Easter Sunday “It Doesn’t Sting Anymore!” (1 Corinthians 15:50-57) When the risen Christ returns, he will make a brand new you.
I had a lot of fun with this one. Hopefully I’ll be able to say more later, but here’s the outline for now:
The PRESENT LIMITATION of our bodies (15:50)
Your present body cannot endure on earth.
Your present body cannot enter into heaven.
The FUTURE TRANSFORMATION of our bodies (15:51-53)
The believer’s body will be changed in a moment of time.
The believer’s body will be changed for all of eternity.
The ETERNAL CELEBRATION of our bodies (15:54-57)
The prophecies of Jesus anticipated the swallowing of death.
The pardon of Jesus eliminated the sting of death.
After the church service (which featured a special light-to-dark opening), we had a big ham dinner with the whole family. Afterward I got to play with Samuel, which was pure delight. All of us probably had too much candy, so it’s probably time once again to mortify the flesh.
On another note, the nine long appendices of my dissertation are now complete, and I am ready to start writing the chapters. Sheesh, it was a lot of work playing around in (and translating many of) the ancient Near Eastern, Greco-Roman, intertestamental, and rabbinic primary sources. But, oh, how they illuminated my topic! I very much want to share some of my work now, but I’ll resist the temptation to do that and just provide the title:
TORN VEIL IN THE TEMPLE: GOD’S COMMENTARY ON THE DEATH OF HIS SON AND EPICENTER OF HIS NEW CREATION IN CHRIST
I hope you’re intrigued. My thesis is set, and I can hardly wait to share my findings and defend my conclusions. But—all in good time. I think a massive blog post series may be in the future.
Finally—note to self: No more doctorates after this one! 😊 Like the last one, this has been a great learning experience, but it’s been awfully time consuming, and I’m ready to get on to other things. It’s been a special period that needs to wrap up within the year.
Enya has been my musical companion whenever my academic stress levels spike. Her vibe is just so soothing. Speaking of Enya, I worked one of her pieces (“A Day without Rain”) into the Maundy Thursday pre-service playlist. It worked quite well to help set a tone for the evening. I think I’ll go for a walk now and play something of hers that’s a little more exuberant. Any suggestions? Most of her stuff is quite mellow.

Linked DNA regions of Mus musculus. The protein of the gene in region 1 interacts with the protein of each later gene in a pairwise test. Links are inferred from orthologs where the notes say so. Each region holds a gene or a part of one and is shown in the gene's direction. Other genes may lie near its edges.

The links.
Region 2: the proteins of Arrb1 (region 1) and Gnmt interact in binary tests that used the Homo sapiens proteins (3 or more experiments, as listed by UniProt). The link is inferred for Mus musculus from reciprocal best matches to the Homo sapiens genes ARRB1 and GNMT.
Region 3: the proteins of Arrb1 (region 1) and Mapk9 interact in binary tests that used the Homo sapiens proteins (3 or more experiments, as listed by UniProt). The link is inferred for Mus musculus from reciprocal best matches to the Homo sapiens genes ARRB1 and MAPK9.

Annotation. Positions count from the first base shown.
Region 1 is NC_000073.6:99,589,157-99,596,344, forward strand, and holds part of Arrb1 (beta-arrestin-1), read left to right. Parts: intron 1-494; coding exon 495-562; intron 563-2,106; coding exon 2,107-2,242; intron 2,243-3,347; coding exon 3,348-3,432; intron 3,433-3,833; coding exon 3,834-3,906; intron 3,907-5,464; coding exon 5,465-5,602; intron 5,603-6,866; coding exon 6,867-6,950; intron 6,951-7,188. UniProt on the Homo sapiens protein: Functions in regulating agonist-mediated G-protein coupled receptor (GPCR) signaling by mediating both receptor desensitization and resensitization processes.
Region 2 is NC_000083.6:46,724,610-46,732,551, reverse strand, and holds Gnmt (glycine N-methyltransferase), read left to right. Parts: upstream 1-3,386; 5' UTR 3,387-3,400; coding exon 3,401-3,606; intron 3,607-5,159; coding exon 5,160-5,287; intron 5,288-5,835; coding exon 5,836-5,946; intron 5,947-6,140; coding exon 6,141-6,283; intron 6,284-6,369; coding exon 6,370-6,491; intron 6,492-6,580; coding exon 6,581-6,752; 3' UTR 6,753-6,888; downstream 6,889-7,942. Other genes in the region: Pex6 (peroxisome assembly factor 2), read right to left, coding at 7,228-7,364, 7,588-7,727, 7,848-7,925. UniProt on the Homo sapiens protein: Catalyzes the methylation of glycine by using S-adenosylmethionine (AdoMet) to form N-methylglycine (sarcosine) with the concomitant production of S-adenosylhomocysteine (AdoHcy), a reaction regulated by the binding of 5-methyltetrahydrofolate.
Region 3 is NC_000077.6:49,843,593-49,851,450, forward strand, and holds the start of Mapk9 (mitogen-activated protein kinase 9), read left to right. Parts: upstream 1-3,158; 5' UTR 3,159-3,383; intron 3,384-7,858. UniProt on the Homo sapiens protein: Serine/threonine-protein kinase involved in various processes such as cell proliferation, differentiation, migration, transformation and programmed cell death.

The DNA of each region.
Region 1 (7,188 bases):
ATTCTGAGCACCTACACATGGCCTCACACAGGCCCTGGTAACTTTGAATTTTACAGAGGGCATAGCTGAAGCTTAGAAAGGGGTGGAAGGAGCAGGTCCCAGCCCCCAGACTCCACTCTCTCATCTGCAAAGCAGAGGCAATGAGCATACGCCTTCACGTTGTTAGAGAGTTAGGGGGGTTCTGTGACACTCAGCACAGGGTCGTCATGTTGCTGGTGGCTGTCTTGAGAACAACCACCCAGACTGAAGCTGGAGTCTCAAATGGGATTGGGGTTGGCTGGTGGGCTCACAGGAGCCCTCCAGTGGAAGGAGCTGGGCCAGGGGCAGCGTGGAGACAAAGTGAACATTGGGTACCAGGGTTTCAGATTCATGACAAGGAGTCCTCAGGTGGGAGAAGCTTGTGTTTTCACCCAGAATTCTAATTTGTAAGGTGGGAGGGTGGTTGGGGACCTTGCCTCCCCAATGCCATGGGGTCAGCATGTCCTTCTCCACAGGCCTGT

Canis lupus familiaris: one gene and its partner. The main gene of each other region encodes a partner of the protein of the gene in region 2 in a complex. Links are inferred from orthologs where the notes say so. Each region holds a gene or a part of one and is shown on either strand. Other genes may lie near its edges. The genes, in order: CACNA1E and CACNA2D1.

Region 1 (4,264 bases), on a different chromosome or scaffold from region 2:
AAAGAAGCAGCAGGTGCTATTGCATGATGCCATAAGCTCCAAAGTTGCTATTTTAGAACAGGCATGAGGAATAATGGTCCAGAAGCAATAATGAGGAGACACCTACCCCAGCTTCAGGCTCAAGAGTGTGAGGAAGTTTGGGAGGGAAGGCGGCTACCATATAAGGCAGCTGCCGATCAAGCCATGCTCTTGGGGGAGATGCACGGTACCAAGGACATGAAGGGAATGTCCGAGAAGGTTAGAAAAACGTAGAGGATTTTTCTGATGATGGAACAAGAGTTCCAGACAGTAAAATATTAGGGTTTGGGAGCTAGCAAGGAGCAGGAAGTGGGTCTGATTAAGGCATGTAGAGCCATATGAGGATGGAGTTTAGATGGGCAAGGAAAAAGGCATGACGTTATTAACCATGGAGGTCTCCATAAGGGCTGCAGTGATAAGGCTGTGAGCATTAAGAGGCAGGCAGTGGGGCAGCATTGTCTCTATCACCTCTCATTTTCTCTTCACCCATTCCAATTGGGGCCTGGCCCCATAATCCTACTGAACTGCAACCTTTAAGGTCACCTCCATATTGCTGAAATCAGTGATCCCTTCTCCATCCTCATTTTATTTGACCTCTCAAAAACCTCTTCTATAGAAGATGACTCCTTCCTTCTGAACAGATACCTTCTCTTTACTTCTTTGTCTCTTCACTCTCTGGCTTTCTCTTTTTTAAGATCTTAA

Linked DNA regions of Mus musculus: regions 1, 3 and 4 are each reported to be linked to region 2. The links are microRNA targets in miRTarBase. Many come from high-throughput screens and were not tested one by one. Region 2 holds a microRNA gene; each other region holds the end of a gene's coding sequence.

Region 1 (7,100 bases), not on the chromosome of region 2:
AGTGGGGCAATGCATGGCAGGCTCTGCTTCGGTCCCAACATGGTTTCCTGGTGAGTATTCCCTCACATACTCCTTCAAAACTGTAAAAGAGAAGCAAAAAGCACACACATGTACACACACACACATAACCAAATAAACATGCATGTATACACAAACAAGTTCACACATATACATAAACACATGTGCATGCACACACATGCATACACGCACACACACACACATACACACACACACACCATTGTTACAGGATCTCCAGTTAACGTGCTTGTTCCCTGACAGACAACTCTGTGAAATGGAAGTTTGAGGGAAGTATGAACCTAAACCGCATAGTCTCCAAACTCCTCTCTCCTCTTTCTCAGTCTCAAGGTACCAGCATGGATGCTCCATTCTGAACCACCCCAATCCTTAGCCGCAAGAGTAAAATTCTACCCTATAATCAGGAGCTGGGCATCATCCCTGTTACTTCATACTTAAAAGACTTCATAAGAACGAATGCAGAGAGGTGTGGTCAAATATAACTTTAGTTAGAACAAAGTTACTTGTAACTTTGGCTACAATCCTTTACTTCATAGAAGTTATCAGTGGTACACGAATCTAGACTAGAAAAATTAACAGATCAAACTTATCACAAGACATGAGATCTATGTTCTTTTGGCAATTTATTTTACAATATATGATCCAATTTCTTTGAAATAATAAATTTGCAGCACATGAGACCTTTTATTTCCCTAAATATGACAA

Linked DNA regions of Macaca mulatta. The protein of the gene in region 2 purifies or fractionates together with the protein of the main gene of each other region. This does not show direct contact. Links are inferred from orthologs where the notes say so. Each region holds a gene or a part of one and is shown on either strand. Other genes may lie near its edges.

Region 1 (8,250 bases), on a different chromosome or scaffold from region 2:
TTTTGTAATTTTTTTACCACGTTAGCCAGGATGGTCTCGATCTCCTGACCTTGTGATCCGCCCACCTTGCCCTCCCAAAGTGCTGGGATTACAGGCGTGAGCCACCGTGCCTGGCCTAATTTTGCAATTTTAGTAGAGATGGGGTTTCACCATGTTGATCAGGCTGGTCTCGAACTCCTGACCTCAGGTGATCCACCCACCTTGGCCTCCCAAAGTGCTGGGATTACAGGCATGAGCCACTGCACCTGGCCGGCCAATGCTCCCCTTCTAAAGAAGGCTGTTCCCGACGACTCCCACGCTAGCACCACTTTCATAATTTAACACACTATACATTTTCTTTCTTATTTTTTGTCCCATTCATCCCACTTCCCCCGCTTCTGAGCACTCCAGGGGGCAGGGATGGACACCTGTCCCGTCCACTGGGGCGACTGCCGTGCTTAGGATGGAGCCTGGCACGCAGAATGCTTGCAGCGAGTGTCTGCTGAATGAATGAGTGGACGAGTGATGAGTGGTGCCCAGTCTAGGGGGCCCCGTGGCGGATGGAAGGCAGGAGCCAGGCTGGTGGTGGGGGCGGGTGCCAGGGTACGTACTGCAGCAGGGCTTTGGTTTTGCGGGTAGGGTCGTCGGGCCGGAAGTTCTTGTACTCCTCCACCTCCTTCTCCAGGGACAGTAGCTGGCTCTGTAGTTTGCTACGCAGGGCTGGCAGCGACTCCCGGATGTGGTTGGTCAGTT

Since several rabbinic writings I encountered mention angels being made by God from fire, I’ll leave you with “The Forge of the Angels” from Dark Sky Island.
A dear family friend got me tickets to see His Only Son for my birthday. We went to the theater yesterday afternoon, and I intentionally sat next to my son during the showing. Whenever I preach on Genesis 22, I place a picture of Andrew on the pulpit just to remind myself the story is historically true, not pious fiction. This event actually happened, and it’s no fair that preachers jump ahead to Hebrews 11:19 prematurely. We have to wrestle first with what God asked Abraham to do before coming to some sort of resolution.
Does it really need to be said that I sobbed though half the film? I would do a slight rewrite of the ending (as noted below), but other than that, the movie delivered. What exactly it delivered I’m still trying to process, but I sat motionless for a good long while after the film ended. Maybe it was the story more than the production that got to me.